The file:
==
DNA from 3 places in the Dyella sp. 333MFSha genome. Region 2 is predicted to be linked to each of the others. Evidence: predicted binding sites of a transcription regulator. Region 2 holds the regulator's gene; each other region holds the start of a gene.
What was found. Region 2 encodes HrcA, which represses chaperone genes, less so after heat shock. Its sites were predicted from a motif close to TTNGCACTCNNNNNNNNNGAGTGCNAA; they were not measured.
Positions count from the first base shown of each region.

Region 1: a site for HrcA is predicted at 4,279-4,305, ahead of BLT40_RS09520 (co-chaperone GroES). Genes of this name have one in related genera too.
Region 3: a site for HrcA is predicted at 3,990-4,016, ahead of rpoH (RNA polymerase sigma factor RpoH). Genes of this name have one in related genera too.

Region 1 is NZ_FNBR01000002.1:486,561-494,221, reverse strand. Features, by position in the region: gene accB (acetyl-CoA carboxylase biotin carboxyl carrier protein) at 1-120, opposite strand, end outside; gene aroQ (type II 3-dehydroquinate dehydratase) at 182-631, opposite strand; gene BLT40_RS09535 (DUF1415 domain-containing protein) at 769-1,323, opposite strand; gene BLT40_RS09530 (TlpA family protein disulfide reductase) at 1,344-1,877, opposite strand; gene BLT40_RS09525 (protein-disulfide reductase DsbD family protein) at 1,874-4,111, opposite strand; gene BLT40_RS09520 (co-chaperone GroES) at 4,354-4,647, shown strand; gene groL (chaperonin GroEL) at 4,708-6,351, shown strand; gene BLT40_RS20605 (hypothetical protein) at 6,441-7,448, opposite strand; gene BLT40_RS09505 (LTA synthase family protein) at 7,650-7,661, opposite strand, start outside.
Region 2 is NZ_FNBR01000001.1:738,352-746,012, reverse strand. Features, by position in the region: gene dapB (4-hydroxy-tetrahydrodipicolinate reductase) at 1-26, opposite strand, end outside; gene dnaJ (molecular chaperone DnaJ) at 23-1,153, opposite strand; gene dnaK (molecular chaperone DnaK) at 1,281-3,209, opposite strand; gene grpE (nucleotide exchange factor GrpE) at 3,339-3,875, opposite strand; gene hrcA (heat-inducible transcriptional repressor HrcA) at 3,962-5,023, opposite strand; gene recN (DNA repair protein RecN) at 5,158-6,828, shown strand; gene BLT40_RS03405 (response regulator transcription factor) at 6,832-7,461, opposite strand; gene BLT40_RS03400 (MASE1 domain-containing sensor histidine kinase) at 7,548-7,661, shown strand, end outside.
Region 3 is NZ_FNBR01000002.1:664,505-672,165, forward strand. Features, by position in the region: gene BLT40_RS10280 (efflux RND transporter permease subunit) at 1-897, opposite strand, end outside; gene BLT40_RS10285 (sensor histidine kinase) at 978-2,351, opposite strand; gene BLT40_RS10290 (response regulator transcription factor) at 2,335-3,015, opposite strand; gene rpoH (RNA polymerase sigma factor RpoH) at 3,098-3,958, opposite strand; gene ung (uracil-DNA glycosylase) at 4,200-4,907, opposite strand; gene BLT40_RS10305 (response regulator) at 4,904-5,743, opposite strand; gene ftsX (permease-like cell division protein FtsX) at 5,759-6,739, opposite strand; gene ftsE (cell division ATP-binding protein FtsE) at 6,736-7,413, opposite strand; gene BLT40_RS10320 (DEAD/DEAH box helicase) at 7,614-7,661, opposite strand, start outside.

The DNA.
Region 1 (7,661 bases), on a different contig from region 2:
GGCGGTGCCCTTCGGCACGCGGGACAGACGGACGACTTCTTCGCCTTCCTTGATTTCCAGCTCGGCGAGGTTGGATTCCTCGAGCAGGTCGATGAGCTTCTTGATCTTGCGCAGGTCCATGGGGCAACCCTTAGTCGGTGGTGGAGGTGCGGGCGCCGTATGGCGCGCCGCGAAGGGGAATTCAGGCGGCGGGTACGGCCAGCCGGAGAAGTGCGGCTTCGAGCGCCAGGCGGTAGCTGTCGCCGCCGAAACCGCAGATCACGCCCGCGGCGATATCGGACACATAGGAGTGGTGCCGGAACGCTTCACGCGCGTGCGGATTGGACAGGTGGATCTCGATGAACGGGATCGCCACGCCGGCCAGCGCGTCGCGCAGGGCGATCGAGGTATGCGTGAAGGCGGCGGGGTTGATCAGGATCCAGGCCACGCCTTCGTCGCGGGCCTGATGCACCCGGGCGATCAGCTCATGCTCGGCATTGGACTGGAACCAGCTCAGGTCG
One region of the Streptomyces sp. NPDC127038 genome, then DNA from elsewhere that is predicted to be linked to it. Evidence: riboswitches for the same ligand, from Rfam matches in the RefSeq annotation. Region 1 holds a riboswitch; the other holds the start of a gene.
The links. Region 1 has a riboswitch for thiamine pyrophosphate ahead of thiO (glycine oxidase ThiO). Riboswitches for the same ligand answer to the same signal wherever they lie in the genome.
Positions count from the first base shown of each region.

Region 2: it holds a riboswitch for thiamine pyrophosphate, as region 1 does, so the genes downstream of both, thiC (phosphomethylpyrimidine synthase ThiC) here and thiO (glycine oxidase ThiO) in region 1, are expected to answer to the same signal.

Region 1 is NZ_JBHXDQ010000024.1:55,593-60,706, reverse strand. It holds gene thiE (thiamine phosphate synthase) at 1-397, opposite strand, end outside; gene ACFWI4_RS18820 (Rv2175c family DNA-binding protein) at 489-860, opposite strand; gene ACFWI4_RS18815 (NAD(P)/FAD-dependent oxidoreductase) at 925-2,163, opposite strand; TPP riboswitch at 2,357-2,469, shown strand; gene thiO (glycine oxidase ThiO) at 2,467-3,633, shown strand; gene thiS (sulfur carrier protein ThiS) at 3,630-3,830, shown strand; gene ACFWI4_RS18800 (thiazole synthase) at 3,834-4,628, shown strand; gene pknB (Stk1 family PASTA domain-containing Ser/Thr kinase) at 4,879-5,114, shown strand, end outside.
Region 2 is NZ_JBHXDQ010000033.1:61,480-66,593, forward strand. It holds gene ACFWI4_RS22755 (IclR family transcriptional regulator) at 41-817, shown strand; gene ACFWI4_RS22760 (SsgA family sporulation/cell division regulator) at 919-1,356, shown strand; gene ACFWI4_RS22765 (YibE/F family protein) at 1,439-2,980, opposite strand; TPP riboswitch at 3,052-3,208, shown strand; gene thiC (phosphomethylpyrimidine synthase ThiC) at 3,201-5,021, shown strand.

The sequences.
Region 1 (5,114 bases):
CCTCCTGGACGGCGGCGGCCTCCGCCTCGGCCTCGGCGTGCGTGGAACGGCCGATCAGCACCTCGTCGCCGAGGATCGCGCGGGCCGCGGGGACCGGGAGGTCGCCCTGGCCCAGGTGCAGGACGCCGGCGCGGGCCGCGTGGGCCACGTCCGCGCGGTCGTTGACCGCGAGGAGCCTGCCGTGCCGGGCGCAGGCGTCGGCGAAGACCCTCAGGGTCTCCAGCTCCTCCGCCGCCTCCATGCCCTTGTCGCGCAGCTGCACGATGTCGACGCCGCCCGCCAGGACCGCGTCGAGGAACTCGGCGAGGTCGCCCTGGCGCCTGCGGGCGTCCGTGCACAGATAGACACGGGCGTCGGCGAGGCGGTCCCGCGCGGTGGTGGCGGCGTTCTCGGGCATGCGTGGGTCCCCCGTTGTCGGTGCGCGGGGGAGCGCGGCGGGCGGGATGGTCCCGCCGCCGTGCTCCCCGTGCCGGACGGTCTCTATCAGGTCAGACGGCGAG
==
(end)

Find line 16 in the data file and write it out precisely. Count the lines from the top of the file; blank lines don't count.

Region 1 is NZ_JBHXDQ010000024.1:55,593-60,706, reverse strand. It holds gene thiE (thiamine phosphate synthase) at 1-397, opposite strand, end outside; gene ACFWI4_RS18820 (Rv2175c family DNA-binding protein) at 489-860, opposite strand; gene ACFWI4_RS18815 (NAD(P)/FAD-dependent oxidoreductase) at 925-2,163, opposite strand; TPP riboswitch at 2,357-2,469, shown strand; gene thiO (glycine oxidase ThiO) at 2,467-3,633, shown strand; gene thiS (sulfur carrier protein ThiS) at 3,630-3,830, shown strand; gene ACFWI4_RS18800 (thiazole synthase) at 3,834-4,628, shown strand; gene pknB (Stk1 family PASTA domain-containing Ser/Thr kinase) at 4,879-5,114, shown strand, end outside.